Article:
The true inventor of rock n roll has been a hot topic of debate for many years. At least we’ve mostly agreed that it wasn’t Elvis, but that doesn’t exactly narrow it down. Many different artists have been credited with the genre’s invention, including Ike Turner, Hank Williams, Ray Charles, Little Richard, Jerry Lee Lewis, Chuck Berry, Bo Diddley and Buddy Holly – but too often the debate seem to feature the same glaring oversight.
When evaluating who really invented rock n roll, the fierce and talented women of the early rock movement are often overlooked. One such woman was African American Gospel singer Rosetta Tharpe, who has been listed as an influence by many of these acclaimed rock pioneers.
Little Richard called her his favorite singer and his main inspiration to become an artist, and her guitar style inspired artists from Chuck Berry to Meatloaf, Foo Fighters and everyone in between.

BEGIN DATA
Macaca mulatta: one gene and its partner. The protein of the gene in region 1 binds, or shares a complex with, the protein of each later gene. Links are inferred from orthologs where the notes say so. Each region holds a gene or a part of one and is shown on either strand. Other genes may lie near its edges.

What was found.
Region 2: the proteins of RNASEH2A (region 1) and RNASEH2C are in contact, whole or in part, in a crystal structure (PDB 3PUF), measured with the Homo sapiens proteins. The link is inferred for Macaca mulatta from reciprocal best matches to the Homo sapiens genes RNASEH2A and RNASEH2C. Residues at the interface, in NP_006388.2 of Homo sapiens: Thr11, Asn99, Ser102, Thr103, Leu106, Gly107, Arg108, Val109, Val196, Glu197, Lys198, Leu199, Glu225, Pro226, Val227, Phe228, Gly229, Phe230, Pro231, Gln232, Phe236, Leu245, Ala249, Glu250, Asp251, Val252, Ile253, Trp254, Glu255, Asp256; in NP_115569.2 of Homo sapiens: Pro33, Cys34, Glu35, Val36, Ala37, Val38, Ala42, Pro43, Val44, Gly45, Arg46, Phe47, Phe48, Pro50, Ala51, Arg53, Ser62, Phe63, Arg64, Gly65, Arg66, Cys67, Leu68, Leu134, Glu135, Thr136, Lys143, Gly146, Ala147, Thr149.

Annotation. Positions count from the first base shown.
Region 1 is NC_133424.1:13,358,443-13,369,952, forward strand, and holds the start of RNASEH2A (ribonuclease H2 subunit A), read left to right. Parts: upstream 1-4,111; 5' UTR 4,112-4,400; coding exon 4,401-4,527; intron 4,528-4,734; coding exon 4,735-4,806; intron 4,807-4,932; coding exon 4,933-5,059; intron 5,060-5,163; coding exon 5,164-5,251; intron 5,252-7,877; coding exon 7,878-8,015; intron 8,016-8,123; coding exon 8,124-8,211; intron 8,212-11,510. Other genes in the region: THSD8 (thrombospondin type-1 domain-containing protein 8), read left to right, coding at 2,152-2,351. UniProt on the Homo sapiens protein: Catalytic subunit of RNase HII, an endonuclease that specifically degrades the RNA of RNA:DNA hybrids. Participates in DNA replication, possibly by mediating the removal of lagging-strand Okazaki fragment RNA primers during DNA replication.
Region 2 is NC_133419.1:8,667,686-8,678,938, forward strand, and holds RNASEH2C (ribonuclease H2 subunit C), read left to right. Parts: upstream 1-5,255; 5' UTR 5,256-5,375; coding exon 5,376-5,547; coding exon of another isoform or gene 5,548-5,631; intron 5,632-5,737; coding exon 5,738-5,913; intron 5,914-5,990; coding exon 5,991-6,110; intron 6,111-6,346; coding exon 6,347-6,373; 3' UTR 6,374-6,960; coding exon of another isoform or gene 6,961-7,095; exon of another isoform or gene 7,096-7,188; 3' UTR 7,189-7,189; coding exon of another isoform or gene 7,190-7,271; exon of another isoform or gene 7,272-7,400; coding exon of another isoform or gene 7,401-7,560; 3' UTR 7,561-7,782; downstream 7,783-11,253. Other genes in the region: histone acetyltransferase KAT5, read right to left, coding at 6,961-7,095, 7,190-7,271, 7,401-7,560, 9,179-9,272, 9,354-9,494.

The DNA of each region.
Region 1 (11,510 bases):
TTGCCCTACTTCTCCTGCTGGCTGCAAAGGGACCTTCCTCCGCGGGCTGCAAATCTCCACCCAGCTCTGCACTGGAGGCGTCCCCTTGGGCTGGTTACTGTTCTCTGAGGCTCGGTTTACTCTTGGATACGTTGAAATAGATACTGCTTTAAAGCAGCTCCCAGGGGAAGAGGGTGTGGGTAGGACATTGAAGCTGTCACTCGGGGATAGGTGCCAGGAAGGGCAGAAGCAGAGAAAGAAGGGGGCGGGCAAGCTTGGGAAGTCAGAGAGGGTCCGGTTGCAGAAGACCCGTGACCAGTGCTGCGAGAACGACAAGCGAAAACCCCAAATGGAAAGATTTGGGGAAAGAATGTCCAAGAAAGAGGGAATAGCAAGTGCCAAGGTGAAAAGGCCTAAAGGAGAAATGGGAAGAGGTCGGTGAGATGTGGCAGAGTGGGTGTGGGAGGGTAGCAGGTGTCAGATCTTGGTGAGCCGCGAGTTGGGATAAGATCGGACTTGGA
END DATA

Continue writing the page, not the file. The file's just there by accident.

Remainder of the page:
That being said, her legacy far exceeds the value she added to the work of her male contemporaries. Tharpe’s long list of achievements began when she learned to play the guitar by the age of six, earning her prodigy-status among her community. Through her life, she went on to develop a unique style that blended gospel, blues and urban pop with heavy distortion over rhythmic guitar playing, earning her at times a controversial name within traditional community routes – but despite facing discrimination from both the spiritual and the secular world, Tharpe eventually recorded what is arguably now known as the first rock ‘n roll record: Strange Things Happening Every Day.
Its impossible to crown one artist as the inventor of rock ‘n roll, but this women’s month we’d like to acknowledge the contributions of great pioneering women like Rosetta Tharpe.
Thank you for Powering the Music Ladies